Team-building exercises can effectively complement a patriotic-themed meeting or incentive program, says Madelyn Marusa, vice president, industry relations, for San Diego-based destination management firm PRA. She suggests the following activities.

A car rally over scenic roads, with participants driving American cars

Boot camp-style ropes courses

Keep America Beautiful projects, with groups cleaning up a beach or national park

• L.G.


The following venues serve as natural settings for patriotic-themed meetings and special events.

The Alamo
San Antonio
(210) 225-1391

This Texas landmark was valiantly defended by 189 patriots (including Davy Crockett), who ultimately fell to Mexican General Santa Anna’s army. Events can be staged in the Cavalry Courtyard or Alamo Hall. Groups of up to 500 are hosted for receptions.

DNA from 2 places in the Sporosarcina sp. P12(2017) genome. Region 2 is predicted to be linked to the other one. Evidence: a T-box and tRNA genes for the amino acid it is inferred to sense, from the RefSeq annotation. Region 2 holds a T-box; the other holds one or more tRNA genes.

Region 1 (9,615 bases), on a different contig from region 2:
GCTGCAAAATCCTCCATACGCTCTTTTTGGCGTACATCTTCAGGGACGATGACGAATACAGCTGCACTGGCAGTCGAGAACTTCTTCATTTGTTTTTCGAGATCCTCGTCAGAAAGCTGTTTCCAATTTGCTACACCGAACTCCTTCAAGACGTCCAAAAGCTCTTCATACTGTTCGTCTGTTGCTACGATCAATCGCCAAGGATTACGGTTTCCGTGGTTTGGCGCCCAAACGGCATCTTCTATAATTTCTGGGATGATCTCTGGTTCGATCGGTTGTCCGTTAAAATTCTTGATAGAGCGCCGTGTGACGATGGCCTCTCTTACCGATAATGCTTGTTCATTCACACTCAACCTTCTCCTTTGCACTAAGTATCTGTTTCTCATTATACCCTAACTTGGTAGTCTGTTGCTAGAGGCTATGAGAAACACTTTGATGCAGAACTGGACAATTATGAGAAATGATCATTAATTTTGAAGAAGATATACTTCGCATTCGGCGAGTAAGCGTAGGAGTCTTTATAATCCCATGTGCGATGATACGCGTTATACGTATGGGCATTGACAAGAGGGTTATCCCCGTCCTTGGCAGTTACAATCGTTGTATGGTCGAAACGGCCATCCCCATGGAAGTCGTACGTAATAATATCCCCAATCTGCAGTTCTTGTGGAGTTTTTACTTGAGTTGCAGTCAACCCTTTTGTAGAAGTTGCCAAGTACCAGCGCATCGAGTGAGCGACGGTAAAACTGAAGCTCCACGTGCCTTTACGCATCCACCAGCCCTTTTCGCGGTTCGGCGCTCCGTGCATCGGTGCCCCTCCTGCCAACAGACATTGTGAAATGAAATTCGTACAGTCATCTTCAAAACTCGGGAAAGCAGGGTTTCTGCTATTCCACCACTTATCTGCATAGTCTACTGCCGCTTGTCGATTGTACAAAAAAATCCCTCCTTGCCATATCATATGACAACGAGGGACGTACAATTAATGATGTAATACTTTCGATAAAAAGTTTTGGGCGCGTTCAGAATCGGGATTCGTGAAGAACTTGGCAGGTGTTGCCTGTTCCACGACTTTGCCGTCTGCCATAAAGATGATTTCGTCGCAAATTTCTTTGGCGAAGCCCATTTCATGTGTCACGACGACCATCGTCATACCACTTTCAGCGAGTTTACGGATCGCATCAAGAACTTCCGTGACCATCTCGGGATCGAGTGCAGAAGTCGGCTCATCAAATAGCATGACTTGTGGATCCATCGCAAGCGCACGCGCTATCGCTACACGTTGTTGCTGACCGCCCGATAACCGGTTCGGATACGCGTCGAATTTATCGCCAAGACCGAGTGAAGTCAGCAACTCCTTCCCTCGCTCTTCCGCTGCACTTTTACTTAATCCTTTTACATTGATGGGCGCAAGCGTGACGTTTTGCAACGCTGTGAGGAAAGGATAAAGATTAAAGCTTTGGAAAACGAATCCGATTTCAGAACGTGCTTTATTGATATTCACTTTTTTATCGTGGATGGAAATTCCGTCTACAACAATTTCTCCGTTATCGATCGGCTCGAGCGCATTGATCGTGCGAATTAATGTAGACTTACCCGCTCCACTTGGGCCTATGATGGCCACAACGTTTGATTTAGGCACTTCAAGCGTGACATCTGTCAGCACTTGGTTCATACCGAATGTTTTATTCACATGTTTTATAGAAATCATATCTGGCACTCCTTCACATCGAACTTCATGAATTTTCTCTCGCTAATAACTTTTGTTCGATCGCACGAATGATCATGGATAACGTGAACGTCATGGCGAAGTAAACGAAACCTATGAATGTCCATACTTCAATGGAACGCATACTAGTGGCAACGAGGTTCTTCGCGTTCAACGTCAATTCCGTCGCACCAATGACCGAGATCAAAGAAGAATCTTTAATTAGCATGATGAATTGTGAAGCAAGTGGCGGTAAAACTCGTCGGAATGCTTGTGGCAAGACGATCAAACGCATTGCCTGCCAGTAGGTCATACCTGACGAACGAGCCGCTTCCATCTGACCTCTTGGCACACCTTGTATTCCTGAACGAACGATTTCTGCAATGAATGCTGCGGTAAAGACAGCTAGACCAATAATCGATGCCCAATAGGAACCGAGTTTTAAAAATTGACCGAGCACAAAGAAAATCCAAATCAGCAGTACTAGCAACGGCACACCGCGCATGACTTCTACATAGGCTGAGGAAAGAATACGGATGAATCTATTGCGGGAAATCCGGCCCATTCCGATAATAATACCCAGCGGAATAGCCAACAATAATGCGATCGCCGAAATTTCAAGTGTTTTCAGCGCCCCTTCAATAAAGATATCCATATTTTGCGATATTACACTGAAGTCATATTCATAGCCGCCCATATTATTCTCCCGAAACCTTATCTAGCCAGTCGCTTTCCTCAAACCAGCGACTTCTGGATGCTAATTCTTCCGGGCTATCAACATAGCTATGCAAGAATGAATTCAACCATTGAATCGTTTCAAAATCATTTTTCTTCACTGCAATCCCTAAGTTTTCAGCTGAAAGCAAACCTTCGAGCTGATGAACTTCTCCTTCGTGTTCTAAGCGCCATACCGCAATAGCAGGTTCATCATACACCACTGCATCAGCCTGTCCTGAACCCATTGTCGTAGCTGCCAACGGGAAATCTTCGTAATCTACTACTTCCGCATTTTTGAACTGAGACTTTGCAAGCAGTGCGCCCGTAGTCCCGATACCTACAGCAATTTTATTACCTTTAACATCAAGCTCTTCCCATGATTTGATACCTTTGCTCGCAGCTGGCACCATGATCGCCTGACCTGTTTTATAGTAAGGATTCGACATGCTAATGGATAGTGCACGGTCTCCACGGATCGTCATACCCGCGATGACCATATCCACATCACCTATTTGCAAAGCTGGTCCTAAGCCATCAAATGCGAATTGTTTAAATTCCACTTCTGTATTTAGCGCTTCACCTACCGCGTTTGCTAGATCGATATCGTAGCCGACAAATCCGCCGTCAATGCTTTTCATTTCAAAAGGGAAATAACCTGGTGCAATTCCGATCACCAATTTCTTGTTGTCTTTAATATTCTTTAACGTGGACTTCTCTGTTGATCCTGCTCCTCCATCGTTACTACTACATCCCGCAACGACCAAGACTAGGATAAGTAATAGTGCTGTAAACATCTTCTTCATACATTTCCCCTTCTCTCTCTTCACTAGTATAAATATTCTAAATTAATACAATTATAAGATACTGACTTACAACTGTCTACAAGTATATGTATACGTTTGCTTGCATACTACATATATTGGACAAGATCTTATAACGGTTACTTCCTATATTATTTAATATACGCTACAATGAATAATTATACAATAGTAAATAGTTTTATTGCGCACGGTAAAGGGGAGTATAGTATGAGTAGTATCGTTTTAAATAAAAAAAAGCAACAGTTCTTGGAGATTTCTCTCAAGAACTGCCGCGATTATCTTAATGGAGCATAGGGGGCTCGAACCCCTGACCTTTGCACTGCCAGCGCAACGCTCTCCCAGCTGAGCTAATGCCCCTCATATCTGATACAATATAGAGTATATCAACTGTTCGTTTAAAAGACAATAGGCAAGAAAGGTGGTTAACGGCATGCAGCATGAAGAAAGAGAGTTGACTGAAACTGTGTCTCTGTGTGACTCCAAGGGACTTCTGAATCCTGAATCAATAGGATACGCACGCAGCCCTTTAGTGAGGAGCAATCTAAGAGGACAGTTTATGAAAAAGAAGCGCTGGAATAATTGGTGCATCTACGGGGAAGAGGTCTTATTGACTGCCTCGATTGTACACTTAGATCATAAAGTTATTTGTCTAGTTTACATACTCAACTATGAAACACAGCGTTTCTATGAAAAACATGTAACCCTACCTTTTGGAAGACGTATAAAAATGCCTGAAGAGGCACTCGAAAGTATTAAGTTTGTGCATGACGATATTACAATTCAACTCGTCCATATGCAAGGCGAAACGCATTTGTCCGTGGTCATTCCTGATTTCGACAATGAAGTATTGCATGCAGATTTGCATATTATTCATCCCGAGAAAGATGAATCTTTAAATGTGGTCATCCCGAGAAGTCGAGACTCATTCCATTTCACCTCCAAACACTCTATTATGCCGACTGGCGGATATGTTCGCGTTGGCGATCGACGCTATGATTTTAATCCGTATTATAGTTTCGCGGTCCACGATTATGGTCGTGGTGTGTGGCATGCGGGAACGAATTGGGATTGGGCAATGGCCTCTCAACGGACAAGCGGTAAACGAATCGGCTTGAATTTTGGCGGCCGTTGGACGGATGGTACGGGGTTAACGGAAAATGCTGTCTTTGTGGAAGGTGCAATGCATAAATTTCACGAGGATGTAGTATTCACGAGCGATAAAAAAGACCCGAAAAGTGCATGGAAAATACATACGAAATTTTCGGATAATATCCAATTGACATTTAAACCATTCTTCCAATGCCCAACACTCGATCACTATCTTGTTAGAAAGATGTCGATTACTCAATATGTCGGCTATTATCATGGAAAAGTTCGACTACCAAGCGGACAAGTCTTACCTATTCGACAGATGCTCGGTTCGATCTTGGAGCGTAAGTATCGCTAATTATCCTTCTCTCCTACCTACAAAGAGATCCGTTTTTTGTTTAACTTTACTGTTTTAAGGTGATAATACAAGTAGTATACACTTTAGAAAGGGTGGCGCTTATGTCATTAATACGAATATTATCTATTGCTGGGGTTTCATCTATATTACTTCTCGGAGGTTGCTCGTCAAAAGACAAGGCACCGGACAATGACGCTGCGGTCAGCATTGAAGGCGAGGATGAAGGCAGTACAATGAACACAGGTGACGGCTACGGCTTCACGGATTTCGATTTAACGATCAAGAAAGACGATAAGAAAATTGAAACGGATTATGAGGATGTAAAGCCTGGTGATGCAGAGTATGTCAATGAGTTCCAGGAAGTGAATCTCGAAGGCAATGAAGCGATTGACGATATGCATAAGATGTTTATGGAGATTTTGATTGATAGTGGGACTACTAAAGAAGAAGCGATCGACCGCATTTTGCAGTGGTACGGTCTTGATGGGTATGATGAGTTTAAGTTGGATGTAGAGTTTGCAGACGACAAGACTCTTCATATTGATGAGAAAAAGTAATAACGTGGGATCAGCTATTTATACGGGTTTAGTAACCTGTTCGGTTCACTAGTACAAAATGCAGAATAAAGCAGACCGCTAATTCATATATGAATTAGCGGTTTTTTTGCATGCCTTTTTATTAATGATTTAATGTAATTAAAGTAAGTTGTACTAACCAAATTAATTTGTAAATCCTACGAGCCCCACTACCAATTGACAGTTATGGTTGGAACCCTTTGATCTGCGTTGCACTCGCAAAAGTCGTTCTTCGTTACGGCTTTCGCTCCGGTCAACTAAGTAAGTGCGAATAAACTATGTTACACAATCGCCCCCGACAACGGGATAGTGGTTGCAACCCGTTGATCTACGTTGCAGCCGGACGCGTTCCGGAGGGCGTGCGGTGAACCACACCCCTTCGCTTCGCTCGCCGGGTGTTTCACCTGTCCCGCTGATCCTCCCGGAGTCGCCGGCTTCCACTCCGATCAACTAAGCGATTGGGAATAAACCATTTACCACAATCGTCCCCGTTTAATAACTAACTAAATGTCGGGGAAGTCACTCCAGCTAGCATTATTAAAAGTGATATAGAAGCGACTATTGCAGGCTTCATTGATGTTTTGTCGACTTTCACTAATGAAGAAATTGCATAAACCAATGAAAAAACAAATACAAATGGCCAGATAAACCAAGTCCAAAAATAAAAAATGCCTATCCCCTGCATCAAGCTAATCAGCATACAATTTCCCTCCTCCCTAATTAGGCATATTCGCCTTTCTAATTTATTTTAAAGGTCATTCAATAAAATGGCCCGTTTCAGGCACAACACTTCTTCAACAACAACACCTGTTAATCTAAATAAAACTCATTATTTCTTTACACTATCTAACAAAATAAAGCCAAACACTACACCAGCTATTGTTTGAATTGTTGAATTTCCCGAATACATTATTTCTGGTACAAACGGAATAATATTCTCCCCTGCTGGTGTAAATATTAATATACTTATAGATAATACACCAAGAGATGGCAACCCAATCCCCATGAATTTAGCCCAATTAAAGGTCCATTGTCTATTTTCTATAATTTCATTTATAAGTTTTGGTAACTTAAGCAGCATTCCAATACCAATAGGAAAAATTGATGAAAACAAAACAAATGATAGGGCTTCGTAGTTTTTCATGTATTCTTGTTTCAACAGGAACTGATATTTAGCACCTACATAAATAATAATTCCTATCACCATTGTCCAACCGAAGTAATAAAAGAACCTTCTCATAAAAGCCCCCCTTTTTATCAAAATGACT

Carpenters’ Hall
(215) 925-0167

This historic venue in the City of Brotherly Love, built and owned by the oldest trade guild in America, housed the first Continental Congress in 1774. Today, groups of up to 125 are accommodated for receptions; for seated dinners, the capacity is 90.

Colonial Williamsburg
Williamsburg, Va.
(757) 220-7465

Functions can be held in several areas of this living history museum. Among the most popular: Governor’s Palace (hosting 70 for banquets), Palace Greens and the Capitol (each holds 200 for receptions). Hire actors to portray George Washington, Thomas Jefferson, Patrick Henry and other historic figures.

Intrepid Sea-Air-Space Museum
New York City
(212) 265-6065

The former Navy aircraft carrier, in its dramatic perch on the Hudson River, hosts outdoor receptions for up to 2,500 on the flight deck; the Technologies Hall holds 1,200 for receptions and 800 for banquets.

Marine Corps Air Station Miramar
San Diego
(858) 577-6479